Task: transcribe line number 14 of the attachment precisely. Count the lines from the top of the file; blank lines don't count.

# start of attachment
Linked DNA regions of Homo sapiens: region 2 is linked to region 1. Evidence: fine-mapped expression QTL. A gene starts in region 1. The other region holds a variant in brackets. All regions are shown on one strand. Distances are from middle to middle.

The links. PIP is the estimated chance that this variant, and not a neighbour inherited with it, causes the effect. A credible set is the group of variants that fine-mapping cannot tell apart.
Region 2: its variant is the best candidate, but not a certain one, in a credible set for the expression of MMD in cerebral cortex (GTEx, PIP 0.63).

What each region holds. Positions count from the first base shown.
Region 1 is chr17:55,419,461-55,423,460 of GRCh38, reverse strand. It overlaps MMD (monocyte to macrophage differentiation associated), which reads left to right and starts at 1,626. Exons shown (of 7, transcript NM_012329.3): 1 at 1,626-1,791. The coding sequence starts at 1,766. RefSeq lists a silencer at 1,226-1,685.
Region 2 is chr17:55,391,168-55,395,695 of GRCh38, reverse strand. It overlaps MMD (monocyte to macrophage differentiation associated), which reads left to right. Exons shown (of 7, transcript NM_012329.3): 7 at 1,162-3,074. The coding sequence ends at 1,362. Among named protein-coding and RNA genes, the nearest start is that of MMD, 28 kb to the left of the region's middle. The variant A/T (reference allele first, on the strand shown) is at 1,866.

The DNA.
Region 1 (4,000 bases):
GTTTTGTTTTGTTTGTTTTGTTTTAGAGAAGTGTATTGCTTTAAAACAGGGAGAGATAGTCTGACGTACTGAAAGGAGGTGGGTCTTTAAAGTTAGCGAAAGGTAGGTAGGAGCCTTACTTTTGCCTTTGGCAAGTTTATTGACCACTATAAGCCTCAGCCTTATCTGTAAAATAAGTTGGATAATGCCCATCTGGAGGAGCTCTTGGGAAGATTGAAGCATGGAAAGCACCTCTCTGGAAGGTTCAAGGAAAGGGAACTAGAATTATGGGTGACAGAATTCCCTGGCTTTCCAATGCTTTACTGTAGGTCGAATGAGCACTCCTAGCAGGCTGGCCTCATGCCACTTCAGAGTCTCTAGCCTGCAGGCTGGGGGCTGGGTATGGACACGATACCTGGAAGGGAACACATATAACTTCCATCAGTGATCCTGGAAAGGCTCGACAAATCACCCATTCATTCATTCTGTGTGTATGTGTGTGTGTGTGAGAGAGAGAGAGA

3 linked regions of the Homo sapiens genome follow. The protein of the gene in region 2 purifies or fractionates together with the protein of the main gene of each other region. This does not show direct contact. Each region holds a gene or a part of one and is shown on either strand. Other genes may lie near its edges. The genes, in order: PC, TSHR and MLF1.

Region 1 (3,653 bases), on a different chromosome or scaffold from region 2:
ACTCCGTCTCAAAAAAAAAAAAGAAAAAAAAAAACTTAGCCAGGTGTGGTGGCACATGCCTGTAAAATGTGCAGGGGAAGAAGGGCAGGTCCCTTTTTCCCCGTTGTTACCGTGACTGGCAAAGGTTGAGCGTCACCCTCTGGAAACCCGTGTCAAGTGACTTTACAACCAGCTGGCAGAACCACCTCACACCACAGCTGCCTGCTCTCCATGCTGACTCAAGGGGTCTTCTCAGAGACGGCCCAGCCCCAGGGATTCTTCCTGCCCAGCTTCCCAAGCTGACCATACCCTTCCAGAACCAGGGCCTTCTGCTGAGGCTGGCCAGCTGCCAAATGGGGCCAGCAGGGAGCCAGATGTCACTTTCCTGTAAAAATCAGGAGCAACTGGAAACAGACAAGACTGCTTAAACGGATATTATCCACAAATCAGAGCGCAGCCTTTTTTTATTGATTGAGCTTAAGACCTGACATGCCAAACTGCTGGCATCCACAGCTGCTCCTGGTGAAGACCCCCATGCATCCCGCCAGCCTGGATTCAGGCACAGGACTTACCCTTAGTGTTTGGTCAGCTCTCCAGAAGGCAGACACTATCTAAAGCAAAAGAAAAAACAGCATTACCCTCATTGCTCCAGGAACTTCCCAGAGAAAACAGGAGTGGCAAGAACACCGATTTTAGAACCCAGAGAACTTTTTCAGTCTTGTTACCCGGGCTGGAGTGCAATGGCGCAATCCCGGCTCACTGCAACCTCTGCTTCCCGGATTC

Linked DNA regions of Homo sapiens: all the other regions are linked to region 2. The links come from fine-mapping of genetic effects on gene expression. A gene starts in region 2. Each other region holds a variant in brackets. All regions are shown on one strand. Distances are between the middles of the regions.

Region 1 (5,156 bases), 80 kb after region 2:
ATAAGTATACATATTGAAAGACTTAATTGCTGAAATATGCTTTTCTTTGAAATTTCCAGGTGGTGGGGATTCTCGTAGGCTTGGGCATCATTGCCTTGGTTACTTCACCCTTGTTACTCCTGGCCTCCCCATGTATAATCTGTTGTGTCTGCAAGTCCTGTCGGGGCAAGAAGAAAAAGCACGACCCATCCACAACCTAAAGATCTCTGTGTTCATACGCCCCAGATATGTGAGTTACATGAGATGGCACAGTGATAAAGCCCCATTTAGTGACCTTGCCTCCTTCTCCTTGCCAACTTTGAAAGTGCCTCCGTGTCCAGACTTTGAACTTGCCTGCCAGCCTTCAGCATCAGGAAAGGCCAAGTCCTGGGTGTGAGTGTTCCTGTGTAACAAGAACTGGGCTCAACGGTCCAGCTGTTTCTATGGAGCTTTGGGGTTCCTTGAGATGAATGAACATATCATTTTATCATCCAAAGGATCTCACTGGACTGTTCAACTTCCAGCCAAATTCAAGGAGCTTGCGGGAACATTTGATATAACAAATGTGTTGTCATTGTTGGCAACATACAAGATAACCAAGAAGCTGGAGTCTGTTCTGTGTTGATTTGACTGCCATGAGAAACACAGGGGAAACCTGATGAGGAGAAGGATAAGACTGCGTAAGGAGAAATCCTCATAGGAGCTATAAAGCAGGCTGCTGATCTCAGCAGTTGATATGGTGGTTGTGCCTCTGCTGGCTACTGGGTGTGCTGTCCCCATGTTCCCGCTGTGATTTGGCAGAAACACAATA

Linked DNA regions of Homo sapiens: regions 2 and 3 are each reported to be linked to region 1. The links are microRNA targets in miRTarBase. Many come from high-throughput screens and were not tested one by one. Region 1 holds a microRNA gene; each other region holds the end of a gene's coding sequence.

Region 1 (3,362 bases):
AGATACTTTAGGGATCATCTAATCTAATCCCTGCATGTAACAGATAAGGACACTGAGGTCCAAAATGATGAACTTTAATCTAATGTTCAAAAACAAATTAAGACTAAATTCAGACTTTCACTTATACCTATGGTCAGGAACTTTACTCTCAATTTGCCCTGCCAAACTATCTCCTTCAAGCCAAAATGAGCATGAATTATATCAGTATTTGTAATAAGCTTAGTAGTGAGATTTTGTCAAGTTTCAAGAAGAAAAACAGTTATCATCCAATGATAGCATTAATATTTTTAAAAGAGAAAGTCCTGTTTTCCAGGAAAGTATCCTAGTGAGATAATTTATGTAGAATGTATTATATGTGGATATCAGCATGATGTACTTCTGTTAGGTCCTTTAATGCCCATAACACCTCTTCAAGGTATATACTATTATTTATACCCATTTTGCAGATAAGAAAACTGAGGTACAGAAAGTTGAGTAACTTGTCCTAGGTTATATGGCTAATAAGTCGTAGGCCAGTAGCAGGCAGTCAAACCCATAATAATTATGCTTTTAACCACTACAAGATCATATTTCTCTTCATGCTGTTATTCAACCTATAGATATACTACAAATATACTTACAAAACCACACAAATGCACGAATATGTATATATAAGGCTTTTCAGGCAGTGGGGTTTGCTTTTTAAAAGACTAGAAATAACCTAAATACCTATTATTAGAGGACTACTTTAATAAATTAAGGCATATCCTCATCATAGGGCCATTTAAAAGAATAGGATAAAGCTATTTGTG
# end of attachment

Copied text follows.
Region 1 (5,156 bases), 80 kb after region 2: